Expert Parenting Advice
Practical parenting tips and advice from experts around the world

Why your child ignores you

Why children often seem to ignore parents, and how to get them to listen the first time

Have you ever asked your child to do something, only to be completely ignored?

You know, you ask them to do something, and you are sure they heard you because you are standing right next to them...but they still ignore you COMPLETELY.

This often happens to me, and it used to make me very upset.

But a while back, I spoke to Heather Lindsay, the author of the book My Big Emotions.

In our interview, Heather explained why it often seems like your kids are ignoring you, even when it seems that they must have heard you.

She shared this story:

I had a perfect example of this with my son this morning. He’s six, and he was playing with his Rubik's Cube and I was just standing next to him and I asked him how he's slept.

Now there's no other noise in the background, it was a pretty dark room, and there were no other distractions. But he was so focused visually on looking at the cube, and moving his hands with the size of the cube, that his brain couldn't actually focus on what I said.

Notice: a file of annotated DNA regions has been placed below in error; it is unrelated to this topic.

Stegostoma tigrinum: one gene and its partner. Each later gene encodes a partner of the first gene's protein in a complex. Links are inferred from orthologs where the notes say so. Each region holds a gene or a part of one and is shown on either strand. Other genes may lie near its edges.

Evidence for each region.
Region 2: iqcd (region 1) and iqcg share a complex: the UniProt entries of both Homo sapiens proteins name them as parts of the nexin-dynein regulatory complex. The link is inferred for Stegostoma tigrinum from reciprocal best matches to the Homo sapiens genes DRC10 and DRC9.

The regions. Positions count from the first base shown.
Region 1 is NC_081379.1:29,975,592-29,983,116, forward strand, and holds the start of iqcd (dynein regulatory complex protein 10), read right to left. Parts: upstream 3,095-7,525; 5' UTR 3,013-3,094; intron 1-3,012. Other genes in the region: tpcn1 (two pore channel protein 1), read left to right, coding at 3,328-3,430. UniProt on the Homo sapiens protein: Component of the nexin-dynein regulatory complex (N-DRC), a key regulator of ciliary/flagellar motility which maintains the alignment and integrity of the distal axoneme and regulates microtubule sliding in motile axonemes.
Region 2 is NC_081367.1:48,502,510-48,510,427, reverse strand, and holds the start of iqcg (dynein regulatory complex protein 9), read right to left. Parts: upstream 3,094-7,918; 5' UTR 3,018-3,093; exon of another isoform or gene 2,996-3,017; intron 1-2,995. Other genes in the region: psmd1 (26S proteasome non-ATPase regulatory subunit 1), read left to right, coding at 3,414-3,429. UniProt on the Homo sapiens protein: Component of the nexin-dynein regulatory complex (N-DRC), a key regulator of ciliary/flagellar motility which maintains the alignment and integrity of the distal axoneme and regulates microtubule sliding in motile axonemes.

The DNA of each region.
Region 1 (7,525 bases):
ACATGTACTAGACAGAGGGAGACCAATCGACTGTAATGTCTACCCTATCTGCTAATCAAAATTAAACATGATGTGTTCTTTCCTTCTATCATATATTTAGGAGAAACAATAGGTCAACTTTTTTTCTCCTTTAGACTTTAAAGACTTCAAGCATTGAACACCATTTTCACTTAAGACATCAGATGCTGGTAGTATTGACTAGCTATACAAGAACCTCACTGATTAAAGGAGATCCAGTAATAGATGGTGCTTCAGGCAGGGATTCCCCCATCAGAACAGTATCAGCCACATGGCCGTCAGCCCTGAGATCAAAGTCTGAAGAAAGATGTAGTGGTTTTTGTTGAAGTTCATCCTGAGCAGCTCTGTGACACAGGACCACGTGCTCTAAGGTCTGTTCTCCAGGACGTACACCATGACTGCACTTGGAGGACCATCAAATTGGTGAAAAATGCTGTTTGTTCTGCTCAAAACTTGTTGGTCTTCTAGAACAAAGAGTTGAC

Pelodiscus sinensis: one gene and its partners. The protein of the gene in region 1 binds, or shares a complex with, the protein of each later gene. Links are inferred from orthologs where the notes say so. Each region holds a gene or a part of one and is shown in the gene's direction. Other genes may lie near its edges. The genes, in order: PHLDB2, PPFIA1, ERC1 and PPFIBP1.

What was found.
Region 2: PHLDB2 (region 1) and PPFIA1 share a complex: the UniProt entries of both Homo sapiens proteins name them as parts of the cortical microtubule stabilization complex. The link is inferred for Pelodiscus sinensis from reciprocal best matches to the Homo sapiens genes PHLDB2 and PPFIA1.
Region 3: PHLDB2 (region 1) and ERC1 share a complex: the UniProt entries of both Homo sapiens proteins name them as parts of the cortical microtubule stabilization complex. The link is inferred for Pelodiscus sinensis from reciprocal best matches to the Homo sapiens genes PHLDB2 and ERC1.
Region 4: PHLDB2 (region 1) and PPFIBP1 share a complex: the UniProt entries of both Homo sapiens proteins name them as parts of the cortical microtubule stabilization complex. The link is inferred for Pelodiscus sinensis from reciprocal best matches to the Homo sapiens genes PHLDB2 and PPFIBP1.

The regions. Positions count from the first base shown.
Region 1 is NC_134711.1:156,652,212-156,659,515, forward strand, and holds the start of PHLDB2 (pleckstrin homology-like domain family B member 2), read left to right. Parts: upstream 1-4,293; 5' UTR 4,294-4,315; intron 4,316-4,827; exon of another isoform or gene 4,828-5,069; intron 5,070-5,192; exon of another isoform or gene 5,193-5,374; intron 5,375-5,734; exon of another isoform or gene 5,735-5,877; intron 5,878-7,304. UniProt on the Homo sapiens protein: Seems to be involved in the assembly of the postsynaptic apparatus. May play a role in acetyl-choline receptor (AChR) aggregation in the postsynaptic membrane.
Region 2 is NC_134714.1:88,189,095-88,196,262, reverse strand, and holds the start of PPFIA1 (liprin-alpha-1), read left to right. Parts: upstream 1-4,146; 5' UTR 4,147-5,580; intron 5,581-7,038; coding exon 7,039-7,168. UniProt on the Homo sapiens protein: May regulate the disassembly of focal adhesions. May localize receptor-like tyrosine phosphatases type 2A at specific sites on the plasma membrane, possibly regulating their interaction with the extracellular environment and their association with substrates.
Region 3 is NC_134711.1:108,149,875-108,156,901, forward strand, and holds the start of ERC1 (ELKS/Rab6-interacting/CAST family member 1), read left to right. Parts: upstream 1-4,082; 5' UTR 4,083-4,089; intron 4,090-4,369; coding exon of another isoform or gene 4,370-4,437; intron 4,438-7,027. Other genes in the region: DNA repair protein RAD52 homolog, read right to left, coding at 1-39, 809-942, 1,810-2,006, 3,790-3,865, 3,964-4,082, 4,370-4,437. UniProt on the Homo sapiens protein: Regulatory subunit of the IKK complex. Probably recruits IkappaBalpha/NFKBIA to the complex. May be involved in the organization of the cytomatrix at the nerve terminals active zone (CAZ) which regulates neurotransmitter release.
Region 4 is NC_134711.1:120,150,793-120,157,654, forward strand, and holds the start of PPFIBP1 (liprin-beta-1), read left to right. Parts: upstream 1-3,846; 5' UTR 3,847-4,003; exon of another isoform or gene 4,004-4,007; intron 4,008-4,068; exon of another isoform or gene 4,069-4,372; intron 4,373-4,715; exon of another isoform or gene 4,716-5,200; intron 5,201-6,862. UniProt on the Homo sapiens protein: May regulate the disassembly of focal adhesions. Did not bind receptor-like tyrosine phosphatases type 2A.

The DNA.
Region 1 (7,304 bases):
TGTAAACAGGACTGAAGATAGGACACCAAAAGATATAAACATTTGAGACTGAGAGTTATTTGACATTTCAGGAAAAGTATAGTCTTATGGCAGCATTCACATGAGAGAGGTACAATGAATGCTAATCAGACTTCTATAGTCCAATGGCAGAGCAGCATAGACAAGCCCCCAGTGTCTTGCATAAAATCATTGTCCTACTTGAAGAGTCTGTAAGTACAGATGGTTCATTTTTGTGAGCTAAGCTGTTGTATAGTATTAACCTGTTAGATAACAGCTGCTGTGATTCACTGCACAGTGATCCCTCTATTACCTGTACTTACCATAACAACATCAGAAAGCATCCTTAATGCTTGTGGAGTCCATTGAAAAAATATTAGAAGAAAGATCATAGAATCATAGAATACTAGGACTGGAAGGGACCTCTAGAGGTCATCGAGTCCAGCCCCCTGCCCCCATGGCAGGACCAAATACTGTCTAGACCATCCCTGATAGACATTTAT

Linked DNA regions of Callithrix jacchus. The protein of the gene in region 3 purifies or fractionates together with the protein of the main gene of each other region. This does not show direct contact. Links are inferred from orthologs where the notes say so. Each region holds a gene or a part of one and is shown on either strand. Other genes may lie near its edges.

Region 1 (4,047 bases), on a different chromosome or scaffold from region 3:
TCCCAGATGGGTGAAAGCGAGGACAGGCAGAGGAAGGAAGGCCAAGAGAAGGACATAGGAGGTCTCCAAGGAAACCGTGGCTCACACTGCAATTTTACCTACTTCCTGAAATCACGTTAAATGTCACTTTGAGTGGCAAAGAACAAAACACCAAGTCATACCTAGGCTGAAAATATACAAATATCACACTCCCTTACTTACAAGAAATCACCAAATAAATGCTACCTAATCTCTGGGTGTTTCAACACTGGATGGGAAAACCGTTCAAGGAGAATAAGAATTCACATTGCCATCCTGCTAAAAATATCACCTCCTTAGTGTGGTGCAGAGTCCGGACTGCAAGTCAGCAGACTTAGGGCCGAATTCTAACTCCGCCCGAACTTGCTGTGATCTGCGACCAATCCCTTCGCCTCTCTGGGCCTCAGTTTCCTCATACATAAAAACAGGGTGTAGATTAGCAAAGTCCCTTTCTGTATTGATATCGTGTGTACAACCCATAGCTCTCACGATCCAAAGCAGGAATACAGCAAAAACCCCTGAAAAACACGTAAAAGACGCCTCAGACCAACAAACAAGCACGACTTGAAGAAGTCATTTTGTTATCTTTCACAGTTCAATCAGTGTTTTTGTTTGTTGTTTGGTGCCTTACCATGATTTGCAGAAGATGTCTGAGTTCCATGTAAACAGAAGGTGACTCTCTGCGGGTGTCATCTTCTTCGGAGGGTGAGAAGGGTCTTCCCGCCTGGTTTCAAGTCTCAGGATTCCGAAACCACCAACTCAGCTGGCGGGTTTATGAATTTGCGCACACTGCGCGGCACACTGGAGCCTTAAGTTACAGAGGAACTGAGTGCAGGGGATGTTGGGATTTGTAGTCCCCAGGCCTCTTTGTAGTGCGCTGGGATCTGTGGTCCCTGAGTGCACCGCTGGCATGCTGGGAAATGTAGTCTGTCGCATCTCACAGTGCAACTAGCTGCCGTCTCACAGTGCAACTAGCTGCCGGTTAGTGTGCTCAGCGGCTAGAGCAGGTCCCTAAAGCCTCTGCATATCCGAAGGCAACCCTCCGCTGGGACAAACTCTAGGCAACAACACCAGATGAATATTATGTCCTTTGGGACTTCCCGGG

So it appeared like he had completely ignored me. Now, once I did get his attention, and I'll talk about how we do that in a minute, he said to me “Oh, I just didn't hear you.” So his brain might have heard me, but he hadn't actually processed that information.

So this is why we need to know how our child processes information, because once we as parents work that out, we can then make sure that when we talk to our child, and ask them to do something, that we're actually part of their communications style and how they're processing information.

Heather Lindsay

Heather explains that every child's brain has a preferred way to process information, and each child prefers to be communicated with in one of three ways (she call this "the three main communication styles").

Now, once you understand how your child's brain prefers to be communicated with, it becomes clear how to talk to them and help them process what you are saying, without having to repeat yourself.

This means less frustration for you, and easier cooperation from them.

In the interview, Heather also shares some common ways that you can use to communicate with your child based on their preferred communication style.

You can find the full interview with Heather Lindsay - Understand your child's communication style, in our ebook How To Get Kids To Listen, available for free download here.